Importance of the biotope complex

Economic importance

Scientific importance

Biodiversity and conservation importance

Economic importance

The ‘Sea pens and burrowing megafauna’ biotope complex is of considerable economic importance because of the fishery targeted on one of its principal constituent species, Nephrops norvegicus (Howard, 1989). Nephrops was almost unexploited prior to the 1950s, but since then has grown rapidly in importance to the UK fishing fleet, with Scottish landings in 1995 totalling 22476 tonnes, with a market value of 47.6 million (Marine Laboratory, Aberdeen). In 1995 the most important fishing areas around the UK were the western Irish Sea (about 8000 tonnes), the Fladen Grounds in the North Sea (7087 tonnes), the North and South Minches (3656 and 4678 tonnes respectively) and the Clyde (3989 tonnes), with important fisheries also in the Firth of Forth, Moray Firth and eastern Irish Sea. Bottom trawling is the main technique used, but inshore creel fishing is also locally important, particularly on the west coast of Scotland.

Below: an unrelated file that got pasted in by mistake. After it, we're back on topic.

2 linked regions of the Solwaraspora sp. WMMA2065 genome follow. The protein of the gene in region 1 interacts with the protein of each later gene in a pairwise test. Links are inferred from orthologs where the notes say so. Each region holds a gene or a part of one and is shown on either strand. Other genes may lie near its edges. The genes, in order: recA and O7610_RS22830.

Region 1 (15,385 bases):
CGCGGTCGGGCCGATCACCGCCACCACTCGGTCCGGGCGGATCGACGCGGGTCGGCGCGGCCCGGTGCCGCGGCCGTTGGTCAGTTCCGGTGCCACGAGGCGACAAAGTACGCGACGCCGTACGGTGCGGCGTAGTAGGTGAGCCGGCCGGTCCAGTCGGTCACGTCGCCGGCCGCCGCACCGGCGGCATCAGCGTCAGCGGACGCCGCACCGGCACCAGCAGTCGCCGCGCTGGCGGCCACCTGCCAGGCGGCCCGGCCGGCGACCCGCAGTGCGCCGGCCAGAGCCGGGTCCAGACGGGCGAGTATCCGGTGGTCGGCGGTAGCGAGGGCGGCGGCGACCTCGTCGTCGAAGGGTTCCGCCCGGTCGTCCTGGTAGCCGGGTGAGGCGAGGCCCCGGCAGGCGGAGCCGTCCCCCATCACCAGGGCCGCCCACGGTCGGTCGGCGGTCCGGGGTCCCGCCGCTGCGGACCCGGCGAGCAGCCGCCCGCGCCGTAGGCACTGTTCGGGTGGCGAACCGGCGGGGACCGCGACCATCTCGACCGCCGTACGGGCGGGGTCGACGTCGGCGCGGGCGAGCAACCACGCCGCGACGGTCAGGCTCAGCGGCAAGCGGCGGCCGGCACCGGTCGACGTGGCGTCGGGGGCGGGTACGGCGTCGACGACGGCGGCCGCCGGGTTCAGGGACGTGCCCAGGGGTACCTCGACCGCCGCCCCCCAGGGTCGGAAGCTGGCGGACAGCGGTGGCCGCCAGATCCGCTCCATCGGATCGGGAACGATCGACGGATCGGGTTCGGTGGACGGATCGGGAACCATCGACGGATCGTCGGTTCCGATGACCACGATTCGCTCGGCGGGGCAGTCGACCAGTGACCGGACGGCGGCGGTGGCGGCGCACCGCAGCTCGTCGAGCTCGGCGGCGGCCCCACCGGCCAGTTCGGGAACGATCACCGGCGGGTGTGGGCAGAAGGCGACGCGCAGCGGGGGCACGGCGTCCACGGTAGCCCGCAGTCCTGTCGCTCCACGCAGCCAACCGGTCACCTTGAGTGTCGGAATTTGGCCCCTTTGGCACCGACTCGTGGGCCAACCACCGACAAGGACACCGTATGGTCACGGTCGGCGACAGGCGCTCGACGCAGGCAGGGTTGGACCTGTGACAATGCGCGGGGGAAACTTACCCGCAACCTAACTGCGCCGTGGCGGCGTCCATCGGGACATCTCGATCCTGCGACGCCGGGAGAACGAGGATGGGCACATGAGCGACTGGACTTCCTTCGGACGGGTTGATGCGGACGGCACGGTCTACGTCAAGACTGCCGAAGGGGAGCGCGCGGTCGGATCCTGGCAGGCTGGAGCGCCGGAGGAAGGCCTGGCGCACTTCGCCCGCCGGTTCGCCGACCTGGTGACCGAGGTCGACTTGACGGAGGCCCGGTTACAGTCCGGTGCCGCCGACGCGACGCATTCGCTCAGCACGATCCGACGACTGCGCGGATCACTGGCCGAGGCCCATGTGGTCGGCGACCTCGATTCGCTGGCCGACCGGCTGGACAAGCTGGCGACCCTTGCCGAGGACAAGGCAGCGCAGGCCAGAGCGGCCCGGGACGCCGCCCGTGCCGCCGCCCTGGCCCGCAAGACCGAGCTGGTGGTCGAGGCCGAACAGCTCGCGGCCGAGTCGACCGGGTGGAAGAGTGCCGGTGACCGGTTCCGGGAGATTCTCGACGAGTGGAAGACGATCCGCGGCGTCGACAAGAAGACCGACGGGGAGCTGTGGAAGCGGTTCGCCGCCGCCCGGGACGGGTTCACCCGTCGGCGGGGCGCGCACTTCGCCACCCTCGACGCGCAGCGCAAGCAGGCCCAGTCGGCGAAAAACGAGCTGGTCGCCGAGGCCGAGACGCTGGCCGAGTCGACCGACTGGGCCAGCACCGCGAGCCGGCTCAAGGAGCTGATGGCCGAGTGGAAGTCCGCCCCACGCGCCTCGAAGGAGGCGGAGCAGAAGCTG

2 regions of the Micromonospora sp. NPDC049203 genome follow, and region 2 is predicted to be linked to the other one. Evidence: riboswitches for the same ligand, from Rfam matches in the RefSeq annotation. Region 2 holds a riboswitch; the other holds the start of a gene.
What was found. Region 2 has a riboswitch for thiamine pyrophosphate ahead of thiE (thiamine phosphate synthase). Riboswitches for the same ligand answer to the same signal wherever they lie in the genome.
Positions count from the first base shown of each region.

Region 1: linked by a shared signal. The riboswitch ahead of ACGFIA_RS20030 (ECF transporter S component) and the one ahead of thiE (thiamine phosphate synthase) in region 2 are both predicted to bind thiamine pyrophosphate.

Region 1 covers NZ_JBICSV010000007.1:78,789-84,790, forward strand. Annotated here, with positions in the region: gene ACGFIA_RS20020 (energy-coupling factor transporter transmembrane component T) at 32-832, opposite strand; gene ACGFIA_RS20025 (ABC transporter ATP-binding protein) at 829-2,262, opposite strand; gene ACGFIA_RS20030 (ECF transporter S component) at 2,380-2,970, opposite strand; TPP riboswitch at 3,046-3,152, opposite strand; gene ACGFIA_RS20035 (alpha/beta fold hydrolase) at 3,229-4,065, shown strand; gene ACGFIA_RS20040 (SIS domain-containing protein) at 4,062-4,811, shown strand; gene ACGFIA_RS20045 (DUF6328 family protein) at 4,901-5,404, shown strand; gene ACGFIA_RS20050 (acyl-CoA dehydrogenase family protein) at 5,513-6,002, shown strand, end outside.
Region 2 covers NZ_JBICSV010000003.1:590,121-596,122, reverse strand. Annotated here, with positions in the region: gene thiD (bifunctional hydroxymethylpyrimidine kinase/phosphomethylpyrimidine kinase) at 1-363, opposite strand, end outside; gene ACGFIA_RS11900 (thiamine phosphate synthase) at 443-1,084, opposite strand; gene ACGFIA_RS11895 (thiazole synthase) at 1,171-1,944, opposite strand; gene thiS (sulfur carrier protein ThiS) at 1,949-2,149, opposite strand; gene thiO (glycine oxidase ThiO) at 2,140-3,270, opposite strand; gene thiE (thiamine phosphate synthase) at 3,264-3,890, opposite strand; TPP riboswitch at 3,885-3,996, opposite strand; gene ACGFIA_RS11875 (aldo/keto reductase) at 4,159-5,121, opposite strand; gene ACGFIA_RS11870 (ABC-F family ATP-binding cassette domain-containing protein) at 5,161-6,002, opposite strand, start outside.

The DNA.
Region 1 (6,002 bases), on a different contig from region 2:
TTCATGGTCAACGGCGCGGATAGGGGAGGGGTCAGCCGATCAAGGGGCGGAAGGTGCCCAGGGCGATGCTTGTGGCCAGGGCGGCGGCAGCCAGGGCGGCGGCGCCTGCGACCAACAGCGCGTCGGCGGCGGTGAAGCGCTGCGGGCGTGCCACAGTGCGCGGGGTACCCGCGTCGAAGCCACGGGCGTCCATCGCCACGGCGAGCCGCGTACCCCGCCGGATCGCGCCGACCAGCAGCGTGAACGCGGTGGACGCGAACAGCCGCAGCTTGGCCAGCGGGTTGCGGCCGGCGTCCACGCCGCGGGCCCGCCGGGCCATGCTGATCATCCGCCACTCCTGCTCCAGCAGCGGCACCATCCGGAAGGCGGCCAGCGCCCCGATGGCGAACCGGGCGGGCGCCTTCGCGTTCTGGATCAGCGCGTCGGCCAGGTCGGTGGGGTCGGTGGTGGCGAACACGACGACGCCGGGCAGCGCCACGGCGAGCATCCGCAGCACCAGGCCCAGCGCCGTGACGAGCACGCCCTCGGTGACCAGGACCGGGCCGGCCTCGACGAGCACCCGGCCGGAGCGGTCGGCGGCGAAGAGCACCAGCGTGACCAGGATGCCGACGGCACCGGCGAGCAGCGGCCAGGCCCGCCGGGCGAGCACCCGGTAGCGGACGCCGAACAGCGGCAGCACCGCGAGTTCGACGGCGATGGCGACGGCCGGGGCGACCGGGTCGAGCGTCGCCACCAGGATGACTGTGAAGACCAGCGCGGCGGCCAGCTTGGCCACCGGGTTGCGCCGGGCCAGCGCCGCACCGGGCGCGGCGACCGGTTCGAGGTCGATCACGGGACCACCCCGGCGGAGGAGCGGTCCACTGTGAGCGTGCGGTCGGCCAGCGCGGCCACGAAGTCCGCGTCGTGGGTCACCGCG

The squat lobster, Munida rugosa, also supports a small commercial fishery. Reported annual landings are currently only about 10 tonnes, mostly from the Clyde area (C.J. Chapman, personal communication), but this has the potential to increase if the market expands.

Scientific importance